French-style gas storage vanishes from Russia | Polarjournal
The Christophe de Margerie was the first of 15 Russian-built LNG icebreakers to export liquefied natural gas from the Yamal Peninsula. Finnish architecture designed by Aker Arctiv. Image: Wiki Common CC BY-SA 4.0

The maritime transport of gas in the Arctic is done by breaking the ice and in a liquid state. Upset after the aggression of Russia in Ukraine, Europe sanctions the Russian economy, depriving it of its experts like Gaztransport & Technigaz.

Gaztransport & Technigaz (GTT) withdrew on January 8 from the project to build subsea storage tanks for the Arctic LNG 2 gas terminal in the Russian Arctic and the Zvezda Shipbuilding Complex near Vladivostock. The European Union’s 8th and 9th set of sanctions limit the activity of its companies in Russia, especially consulting firms. GTT being affected this French company is an expert in insulating membranes for liquefied natural gas (LNG).

“We don’t manufacture anything, we sell our expertise to fit membranes to our customers’ tank designs,” the company spokesperson tells us. Membranes are essential to protect LNG tanks. Liquid methane is kept at -161°C and in contact with it the concrete of storage tanks or the steel of ship hulls, both materials would break at the slightest impact. “We estimate that 80% of the LNG ships in operation are equipped with our technology,” the spokesperson adds.

An increased demand

In 2019, when Russian LNG exports had tripled in five years, Novatek embarked on the construction of Arctic LNG 2, a new gas terminal strategically positioned close to oil drilling on the Yamal Peninsula and on the Arctic sea routes to Asia to the east and Europe to the west. But it is especially the east that interests the Russians. Asia Pacific is increasingly demanding LNG to support its growth.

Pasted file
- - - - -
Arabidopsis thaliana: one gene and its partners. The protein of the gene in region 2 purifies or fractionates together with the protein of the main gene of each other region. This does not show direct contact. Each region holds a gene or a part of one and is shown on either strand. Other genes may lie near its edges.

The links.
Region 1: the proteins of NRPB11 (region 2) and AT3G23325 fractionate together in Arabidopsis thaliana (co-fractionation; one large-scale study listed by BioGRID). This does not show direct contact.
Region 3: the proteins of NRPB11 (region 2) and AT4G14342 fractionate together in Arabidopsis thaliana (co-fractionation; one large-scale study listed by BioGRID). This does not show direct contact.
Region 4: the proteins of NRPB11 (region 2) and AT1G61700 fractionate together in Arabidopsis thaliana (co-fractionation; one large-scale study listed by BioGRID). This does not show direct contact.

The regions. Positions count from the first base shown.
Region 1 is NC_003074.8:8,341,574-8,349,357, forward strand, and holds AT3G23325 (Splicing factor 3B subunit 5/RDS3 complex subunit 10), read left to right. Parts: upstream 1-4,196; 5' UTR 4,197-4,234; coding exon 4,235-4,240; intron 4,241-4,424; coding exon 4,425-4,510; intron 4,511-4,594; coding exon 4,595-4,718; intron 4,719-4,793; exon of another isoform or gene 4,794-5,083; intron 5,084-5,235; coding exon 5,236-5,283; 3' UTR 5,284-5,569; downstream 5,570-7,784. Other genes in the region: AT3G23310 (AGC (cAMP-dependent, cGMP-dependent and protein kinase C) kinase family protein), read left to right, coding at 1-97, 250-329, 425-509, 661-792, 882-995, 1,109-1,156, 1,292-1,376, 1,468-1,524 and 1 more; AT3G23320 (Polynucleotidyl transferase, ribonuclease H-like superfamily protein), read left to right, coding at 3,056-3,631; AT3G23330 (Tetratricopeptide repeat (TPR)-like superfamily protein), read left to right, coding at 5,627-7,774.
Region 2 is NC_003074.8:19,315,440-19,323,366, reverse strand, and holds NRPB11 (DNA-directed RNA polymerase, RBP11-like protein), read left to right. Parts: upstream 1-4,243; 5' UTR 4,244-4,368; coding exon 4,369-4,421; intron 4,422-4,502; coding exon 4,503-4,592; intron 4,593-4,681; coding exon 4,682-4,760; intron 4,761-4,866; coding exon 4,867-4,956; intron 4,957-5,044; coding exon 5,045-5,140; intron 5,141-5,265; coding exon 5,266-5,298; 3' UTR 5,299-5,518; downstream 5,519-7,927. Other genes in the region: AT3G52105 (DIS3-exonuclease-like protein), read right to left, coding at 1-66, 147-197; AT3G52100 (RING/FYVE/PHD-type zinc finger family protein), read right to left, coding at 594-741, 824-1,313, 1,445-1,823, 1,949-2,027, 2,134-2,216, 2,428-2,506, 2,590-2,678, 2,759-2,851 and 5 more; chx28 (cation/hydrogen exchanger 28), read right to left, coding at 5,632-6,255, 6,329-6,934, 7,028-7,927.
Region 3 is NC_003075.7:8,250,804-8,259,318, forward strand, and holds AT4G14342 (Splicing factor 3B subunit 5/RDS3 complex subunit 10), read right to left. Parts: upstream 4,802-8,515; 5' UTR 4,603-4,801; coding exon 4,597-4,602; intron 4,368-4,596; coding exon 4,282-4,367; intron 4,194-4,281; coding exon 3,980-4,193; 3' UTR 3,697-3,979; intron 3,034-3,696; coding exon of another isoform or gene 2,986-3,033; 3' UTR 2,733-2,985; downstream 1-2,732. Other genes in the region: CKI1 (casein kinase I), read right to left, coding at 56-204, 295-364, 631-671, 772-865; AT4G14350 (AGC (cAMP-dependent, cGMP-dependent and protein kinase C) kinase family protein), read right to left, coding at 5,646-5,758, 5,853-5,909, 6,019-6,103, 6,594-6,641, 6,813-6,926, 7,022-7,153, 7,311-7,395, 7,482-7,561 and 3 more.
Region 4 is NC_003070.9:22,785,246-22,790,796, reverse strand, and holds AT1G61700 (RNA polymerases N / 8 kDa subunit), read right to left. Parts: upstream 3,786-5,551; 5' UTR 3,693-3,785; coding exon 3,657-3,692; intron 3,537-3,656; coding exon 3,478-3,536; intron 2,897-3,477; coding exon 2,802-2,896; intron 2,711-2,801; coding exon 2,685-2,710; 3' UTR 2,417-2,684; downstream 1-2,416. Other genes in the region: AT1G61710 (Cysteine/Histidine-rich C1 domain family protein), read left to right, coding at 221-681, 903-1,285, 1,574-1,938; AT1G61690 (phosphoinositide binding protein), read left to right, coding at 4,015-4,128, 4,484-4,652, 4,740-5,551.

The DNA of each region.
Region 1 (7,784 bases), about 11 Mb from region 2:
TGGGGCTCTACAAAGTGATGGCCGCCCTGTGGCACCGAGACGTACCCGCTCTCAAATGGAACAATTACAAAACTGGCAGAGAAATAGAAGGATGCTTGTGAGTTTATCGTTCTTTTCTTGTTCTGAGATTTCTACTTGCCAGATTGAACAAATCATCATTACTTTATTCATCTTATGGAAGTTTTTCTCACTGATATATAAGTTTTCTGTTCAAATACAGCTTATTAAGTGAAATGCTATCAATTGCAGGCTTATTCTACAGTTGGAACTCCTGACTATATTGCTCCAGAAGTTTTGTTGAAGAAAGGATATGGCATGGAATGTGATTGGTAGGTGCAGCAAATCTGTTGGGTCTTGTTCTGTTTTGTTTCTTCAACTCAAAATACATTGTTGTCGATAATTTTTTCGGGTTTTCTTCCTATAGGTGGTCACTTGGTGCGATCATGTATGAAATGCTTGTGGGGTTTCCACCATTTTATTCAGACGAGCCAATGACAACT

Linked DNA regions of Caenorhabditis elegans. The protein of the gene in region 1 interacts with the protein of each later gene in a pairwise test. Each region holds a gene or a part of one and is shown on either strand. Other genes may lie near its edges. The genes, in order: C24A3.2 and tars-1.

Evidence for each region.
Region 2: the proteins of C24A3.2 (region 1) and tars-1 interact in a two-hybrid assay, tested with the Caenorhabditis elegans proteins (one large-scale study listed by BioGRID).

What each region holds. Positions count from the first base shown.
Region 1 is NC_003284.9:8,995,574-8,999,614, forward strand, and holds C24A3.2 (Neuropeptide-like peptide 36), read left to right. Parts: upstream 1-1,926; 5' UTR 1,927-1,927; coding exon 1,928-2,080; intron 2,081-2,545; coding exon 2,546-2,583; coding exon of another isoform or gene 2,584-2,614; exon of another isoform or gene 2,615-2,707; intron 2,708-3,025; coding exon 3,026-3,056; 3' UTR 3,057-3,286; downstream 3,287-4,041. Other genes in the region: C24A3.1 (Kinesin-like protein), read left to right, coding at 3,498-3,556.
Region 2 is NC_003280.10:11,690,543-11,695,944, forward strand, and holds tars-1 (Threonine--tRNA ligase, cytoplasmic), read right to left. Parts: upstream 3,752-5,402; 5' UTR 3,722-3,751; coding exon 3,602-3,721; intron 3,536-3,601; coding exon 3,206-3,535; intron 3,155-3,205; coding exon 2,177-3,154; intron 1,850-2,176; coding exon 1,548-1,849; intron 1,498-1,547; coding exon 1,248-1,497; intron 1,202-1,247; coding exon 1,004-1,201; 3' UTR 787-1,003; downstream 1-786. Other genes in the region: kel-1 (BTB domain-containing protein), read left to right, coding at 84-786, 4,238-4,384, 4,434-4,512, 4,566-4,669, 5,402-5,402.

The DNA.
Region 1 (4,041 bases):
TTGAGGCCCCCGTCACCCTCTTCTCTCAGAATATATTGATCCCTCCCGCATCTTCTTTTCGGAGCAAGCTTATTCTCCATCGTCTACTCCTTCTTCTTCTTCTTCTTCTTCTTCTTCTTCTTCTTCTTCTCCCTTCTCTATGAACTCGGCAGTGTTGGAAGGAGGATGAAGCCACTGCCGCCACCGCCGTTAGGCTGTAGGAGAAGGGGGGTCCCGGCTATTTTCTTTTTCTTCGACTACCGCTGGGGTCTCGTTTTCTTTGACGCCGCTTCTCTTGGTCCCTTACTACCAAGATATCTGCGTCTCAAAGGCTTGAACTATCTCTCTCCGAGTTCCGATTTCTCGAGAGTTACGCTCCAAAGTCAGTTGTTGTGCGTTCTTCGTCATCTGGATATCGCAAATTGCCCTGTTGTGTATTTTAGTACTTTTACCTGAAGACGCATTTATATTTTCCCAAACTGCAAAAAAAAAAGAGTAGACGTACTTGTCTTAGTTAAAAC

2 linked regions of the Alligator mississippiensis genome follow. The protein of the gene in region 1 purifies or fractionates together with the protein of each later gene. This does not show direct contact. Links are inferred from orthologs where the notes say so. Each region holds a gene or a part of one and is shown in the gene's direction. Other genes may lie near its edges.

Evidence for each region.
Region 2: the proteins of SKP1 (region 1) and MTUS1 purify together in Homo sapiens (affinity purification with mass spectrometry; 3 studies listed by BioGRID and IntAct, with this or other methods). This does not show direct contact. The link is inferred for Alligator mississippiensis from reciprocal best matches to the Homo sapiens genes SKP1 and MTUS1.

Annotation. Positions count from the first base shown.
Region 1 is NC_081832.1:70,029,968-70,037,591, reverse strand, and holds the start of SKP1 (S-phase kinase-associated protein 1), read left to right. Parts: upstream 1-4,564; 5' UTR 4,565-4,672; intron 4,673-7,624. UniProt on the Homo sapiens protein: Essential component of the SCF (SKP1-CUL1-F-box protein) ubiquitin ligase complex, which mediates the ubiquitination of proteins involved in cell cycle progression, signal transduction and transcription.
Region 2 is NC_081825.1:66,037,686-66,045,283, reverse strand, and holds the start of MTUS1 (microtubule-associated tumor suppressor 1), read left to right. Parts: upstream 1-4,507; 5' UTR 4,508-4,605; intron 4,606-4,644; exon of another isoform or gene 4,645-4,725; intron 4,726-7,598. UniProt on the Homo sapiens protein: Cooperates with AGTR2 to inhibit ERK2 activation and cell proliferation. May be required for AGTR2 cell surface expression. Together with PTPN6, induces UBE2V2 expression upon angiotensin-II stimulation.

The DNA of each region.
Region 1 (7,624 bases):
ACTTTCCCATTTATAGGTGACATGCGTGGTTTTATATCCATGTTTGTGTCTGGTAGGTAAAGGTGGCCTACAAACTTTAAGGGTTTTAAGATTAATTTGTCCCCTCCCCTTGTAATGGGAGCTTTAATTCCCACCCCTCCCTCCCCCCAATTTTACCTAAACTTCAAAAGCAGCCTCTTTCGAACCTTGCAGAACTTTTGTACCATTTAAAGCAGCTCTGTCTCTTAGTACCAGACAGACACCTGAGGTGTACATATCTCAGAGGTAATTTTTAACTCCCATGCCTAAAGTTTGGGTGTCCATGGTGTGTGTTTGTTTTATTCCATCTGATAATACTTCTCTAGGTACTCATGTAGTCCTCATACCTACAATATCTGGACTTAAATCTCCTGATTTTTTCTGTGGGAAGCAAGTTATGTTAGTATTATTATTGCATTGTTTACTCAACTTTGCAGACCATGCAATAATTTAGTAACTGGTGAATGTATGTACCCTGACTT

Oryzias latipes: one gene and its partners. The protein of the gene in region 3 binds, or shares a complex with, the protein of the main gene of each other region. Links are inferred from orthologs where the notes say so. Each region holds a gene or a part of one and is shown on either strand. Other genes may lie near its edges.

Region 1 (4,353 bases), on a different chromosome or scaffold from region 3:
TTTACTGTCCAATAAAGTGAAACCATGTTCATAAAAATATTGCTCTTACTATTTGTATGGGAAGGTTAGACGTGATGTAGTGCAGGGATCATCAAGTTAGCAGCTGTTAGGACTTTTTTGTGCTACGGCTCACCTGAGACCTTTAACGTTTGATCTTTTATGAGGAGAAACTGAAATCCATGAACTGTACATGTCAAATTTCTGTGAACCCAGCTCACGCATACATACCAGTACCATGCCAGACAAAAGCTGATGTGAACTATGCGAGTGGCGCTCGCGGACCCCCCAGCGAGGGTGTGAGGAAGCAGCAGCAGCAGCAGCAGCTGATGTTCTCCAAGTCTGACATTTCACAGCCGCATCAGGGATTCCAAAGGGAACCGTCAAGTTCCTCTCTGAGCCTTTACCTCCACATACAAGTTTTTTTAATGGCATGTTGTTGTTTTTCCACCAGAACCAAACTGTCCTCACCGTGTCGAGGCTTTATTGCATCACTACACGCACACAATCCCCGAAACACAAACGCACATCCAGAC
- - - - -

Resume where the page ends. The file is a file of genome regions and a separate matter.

Among the investors in the project, TotalEnergies withdrew last December. And now it’s GTT’s turn this month. “The concept of Arctic LNG 2 is to build the storage tanks in the waters of the port rather than building them on the permafrost,” explains Hervé Baudu, navigation and Arctic maritime zones expert. For this purpose, GTT has developed membranes for underwater concrete tanks.

The membrane system is, much like a thermos, made of layers of insulation and stainless steel. Image: GTT / Roland Mouron

“To compress and liquefy the gas, the gas terminal uses a turbine comparable to that of a Boeing 777,” explains the maritime expert. The tanks take the form of a refueling dock where icebreaking LNG carriers – the name given to LNG transport vessels that operate on icy seas – dock.

“Today, there are 280 LNG tankers under construction in the world, including 240 in Korea, 30 in China and a few in Russia,” adds the GTT spokesman. Among them, icebreakers are in the minority; they operate exclusively in the Russian Arctic.”

“These are very powerful ships, 40 MW! This is four times more than an equivalent vessel designed for open water. If the ice floes overlap and form ridges, the ship will position itself in reverse and attack them with the hull and propellers. “

Hervé Baudu, maritime expert in polar navigation and Arctic zones
The tanks are not round, its walls are designed to limit the impact with the liquid when the ship is moving. These shocks would heat the liquid and accelerate its evaporation, which would increase the pressure in the tank. Image: GTT / Roland Mouron

GTT is therefore withdrawing from the Russian shipbuilding yards near Vladivostock. The French company has yet to finalize the membranes of 2 icebreaking LNG carriers about to be launched. Two units of a total order of 15 vessels. But the company assures that its 2023 balance sheet will be free of any Russian activity.

The European sanctions will not have much impact on the turnover of GTT, for which Russia represents only 6% of its activities. It is possible that the Russians will turn to South Korean or Chinese yards for the construction of new icebreaking LNG carriers. GTT also provides its expertise in these countries, which could, in the future, become more involved in the transport of gas in the Arctic seas.

Camille Lin, PolarJournal

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